WASHINGTON, D.C. (June 30, 2014) — The Supreme Court ruled against women and their families with a decision that employers similar to Hobby Lobby and Conestoga Wood Specialties do not have to follow the Affordable Care Act’s (ACA) requirement that insurance companies cover contraception. The Court held that doing so would violate the religious beliefs held by these individual owners.
“This unprecedented interference puts a woman’s health in the hands of her boss and politics,” said Kathy Ko Chin, president and chief executive officer of the Asian & Pacific Islander American Health Forum. “We are deeply troubled by today’s decision which puts women’s health at risk by imposing a barrier to basic health care for women at certain employers.”
Unplanned pregnancies present a major public health challenge and have a serious impact on women and children, often coupled with delayed prenatal care, preterm birth and low birth weight. Low-income women and women of color are more likely to experience an unintended pregnancy, leading to health disparities. Expanding access to contraception– by removing cost barriers—is essential to eliminating these racial, ethnic and gender disparities in health and health care.
The Asian & Pacific Islander American Health Forum influences policy, mobilizes communities, and strengthens programs and organizations.
“Today’s decision from the Supreme Court is an attack on the rights of women and sets a dangerous new standard for corporate personhood that I completely reject,” said U.S. Rep. Betty McCollum (MN-4). “All women deserve the right to make their own decisions about their health, without the intrusion of their employer’s views or beliefs. My commitment is to find every legislative avenue available to reverse this ruling which is an attack on women and sound medical science.”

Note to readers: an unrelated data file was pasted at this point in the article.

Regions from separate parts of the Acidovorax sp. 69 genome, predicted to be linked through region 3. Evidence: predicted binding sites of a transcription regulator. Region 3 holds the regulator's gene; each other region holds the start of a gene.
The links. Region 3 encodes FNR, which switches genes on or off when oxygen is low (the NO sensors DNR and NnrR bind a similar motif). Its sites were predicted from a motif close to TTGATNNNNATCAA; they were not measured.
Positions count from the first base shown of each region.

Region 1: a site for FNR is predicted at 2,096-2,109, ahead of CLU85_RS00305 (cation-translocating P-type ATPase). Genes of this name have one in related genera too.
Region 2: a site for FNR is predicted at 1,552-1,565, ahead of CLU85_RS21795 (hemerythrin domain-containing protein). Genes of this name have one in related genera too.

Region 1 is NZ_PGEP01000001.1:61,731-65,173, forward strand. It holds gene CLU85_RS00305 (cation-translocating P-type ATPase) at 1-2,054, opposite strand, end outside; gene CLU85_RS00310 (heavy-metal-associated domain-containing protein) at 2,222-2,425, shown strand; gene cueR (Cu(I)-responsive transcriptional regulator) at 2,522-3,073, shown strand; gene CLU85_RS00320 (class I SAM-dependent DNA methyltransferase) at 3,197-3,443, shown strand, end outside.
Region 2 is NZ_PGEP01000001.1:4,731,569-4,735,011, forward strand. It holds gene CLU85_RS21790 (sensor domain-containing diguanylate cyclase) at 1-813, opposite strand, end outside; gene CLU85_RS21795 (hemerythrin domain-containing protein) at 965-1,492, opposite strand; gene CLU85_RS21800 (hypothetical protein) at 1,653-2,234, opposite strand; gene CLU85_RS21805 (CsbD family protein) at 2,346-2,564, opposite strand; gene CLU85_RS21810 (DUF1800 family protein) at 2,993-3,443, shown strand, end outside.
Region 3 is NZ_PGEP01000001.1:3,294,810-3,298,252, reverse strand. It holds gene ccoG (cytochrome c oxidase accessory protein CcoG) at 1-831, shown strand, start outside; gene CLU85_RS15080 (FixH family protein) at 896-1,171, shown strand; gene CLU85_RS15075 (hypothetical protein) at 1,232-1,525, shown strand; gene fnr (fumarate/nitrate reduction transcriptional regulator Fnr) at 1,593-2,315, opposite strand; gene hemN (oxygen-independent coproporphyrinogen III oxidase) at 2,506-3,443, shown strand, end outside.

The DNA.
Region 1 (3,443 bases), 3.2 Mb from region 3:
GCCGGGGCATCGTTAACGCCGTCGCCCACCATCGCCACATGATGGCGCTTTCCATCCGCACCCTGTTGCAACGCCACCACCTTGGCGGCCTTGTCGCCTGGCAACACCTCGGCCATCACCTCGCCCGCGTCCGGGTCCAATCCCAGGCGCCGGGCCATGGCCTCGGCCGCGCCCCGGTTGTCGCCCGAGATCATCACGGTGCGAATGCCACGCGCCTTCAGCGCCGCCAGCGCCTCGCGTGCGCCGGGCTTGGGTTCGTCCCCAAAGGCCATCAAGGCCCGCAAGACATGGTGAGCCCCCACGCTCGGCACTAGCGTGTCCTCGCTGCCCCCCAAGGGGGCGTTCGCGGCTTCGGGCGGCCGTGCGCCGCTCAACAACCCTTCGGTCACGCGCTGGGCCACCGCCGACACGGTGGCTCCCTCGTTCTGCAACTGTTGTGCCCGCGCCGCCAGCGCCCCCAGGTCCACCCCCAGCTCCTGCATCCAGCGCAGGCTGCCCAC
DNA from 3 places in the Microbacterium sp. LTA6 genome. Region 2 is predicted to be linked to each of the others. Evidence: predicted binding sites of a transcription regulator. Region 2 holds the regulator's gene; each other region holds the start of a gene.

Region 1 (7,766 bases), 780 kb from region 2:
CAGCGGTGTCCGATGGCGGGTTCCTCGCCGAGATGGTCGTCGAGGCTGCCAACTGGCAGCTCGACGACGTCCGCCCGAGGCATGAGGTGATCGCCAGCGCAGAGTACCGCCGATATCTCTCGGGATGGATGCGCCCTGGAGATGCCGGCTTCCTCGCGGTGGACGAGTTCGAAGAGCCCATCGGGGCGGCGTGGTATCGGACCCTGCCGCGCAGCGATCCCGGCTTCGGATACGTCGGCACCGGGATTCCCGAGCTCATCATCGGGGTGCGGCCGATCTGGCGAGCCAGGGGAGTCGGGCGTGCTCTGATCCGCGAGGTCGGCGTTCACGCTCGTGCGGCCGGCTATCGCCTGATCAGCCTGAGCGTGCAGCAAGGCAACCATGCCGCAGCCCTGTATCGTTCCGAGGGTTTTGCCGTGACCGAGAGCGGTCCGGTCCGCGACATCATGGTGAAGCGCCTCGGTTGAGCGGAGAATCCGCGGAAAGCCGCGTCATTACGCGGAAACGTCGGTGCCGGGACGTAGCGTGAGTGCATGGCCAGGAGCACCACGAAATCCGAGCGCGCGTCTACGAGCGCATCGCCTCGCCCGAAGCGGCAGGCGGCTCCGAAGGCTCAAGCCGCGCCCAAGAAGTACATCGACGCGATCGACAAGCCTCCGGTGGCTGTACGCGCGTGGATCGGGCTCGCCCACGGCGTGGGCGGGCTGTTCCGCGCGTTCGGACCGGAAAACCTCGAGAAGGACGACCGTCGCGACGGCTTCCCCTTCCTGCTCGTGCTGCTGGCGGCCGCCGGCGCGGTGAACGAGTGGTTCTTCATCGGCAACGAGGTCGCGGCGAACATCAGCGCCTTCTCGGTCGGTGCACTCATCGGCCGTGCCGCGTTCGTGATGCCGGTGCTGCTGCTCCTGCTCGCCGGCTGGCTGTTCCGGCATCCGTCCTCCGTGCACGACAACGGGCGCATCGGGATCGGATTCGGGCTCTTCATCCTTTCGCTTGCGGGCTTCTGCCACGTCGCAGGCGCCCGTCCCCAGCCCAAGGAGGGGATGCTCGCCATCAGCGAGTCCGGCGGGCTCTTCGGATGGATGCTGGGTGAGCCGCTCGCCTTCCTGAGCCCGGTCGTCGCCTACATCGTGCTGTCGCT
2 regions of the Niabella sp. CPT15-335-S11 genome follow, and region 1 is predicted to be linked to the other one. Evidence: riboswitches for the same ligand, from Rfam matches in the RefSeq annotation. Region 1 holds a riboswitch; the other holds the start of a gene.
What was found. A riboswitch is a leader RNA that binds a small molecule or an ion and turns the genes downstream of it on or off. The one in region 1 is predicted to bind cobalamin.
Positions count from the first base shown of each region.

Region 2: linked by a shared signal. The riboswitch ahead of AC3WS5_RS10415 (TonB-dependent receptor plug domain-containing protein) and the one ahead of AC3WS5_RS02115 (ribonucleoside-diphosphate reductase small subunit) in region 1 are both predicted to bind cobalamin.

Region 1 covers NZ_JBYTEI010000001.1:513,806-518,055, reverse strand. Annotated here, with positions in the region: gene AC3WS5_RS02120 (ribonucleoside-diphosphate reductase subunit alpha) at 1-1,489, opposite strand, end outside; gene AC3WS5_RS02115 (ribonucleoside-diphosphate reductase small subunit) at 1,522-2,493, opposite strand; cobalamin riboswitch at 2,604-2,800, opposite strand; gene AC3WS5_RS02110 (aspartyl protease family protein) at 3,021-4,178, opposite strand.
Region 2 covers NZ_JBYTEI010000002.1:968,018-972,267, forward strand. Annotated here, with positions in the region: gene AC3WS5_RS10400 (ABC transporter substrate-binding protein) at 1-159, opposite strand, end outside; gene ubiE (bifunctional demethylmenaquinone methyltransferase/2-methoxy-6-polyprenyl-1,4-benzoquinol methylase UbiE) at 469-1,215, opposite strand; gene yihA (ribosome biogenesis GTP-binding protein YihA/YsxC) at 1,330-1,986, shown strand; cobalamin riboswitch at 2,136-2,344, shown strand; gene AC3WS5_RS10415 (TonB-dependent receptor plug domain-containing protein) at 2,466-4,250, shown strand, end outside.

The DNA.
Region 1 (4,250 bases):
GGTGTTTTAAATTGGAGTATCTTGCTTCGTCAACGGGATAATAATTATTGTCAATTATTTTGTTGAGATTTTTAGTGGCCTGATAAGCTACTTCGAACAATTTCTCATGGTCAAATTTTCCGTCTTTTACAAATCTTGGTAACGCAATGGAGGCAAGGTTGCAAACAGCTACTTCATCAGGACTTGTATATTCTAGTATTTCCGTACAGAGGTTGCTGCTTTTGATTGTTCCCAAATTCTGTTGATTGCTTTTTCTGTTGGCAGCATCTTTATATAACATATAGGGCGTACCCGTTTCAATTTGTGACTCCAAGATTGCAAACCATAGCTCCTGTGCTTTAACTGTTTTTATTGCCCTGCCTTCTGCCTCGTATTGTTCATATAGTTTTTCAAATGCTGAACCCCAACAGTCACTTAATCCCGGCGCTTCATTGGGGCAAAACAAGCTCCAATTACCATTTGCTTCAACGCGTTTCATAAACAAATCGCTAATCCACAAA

Congresswoman Betty McCollum serves on the House Appropriations Committee. She is Democratic Co-Chair of the Congressional Native American Caucus.
Co-Chairs of the Congressional Progressive Caucus (CPC) Reps. Raúl Grijalva (D-AZ) and Keith Ellison (MN-5) released a statement to call the decision a step backwards for women’s rights in America. The Roberts’ Court consistently rules in favor of corporations and today’s decision allows executives to interfere with a woman’s health care decisions, they said.
“A woman’s personal health choices, including family planning, are not her boss’ business,” they said. “Denial of contraceptive coverage will require women to pay more for health care—nearly 60% of women who use birth control cite non-contraceptive reasons for taking it.
“While the ruling accepts the importance of other medical care screenings, it neglects the importance of family planning and the rights of women to make choices without interference from employers,” they added. “Employee health decisions should never be made by corporate executives, no matter what the circumstance.”
RNC Chairman Reince Priebus, said decision protects the religious freedom that is guaranteed to all Americans by the First Amendment, and is grateful the Court ruled on the side of liberty.
“The central issue of this case was whether the federal government can coerce Americans to violate their deeply held religious beliefs, and thankfully the Court has upheld the proper limits on the government’s power,” Reince said.
“The fact that Americans had to bring this case in the first place reveals once again just how intrusive ObamaCare is,” he added. “It’s a misguided one-size-fits-all policy that not only failed to fix our healthcare system but has trampled on our Constitutional rights. Americans deserve a healthcare system that allows them to make the right choices for themselves, gives them more freedom, and comes nowhere close to encroaching on our First Amendment rights.”
DNC Chairman Ken Martin, said the U.S. Supreme Court handed down two decisions that will negatively impact the lives of Americans.